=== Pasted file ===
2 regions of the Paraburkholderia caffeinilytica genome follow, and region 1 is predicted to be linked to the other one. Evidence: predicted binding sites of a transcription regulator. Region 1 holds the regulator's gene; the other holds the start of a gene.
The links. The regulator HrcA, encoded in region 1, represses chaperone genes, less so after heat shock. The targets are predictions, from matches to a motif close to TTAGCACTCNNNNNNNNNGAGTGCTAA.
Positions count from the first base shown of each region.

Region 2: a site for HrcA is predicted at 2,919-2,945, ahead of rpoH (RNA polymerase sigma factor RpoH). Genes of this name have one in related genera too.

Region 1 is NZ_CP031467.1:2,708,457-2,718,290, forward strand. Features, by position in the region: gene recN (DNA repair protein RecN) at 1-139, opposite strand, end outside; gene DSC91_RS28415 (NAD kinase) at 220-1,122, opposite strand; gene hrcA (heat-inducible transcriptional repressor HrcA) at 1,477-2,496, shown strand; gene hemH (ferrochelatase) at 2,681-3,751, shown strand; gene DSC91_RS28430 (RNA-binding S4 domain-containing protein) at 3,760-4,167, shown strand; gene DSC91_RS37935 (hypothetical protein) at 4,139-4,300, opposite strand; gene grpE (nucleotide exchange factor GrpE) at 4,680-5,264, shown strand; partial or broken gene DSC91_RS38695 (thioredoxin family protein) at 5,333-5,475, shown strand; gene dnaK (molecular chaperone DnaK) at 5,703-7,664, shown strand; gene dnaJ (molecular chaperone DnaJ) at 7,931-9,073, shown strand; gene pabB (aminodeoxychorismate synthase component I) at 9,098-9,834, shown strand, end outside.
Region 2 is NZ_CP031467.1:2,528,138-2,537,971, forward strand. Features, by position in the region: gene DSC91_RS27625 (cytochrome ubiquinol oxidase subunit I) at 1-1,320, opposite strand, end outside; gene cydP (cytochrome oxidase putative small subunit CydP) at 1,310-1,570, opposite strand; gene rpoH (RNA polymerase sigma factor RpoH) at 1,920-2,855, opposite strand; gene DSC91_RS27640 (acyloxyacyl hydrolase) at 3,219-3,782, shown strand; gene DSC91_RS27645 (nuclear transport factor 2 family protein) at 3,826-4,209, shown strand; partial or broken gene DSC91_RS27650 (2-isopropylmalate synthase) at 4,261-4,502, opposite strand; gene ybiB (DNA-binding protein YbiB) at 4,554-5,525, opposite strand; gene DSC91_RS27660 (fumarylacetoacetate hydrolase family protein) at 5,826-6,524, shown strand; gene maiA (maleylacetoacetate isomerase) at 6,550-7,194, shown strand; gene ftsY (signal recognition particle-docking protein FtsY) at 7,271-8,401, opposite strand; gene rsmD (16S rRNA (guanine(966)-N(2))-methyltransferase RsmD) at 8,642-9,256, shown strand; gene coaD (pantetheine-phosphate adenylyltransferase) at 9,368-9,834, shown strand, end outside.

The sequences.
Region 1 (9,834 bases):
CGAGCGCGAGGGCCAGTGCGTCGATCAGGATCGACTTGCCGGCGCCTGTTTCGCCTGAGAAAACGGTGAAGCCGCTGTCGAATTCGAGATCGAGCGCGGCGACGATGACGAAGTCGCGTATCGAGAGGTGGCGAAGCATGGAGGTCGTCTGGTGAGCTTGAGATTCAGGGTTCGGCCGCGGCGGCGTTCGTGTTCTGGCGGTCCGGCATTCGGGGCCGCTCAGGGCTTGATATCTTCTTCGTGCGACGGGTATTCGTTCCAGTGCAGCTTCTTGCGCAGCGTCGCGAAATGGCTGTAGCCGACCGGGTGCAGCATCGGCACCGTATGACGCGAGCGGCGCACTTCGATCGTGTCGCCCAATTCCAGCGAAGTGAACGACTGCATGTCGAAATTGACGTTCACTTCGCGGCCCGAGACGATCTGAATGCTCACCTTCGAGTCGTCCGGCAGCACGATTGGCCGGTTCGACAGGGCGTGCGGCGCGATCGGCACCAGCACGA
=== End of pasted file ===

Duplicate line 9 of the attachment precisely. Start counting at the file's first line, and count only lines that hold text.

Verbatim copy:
CGAGCGCGAGGGCCAGTGCGTCGATCAGGATCGACTTGCCGGCGCCTGTTTCGCCTGAGAAAACGGTGAAGCCGCTGTCGAATTCGAGATCGAGCGCGGCGACGATGACGAAGTCGCGTATCGAGAGGTGGCGAAGCATGGAGGTCGTCTGGTGAGCTTGAGATTCAGGGTTCGGCCGCGGCGGCGTTCGTGTTCTGGCGGTCCGGCATTCGGGGCCGCTCAGGGCTTGATATCTTCTTCGTGCGACGGGTATTCGTTCCAGTGCAGCTTCTTGCGCAGCGTCGCGAAATGGCTGTAGCCGACCGGGTGCAGCATCGGCACCGTATGACGCGAGCGGCGCACTTCGATCGTGTCGCCCAATTCCAGCGAAGTGAACGACTGCATGTCGAAATTGACGTTCACTTCGCGGCCCGAGACGATCTGAATGCTCACCTTCGAGTCGTCCGGCAGCACGATTGGCCGGTTCGACAGGGCGTGCGGCGCGATCGGCACCAGCACGA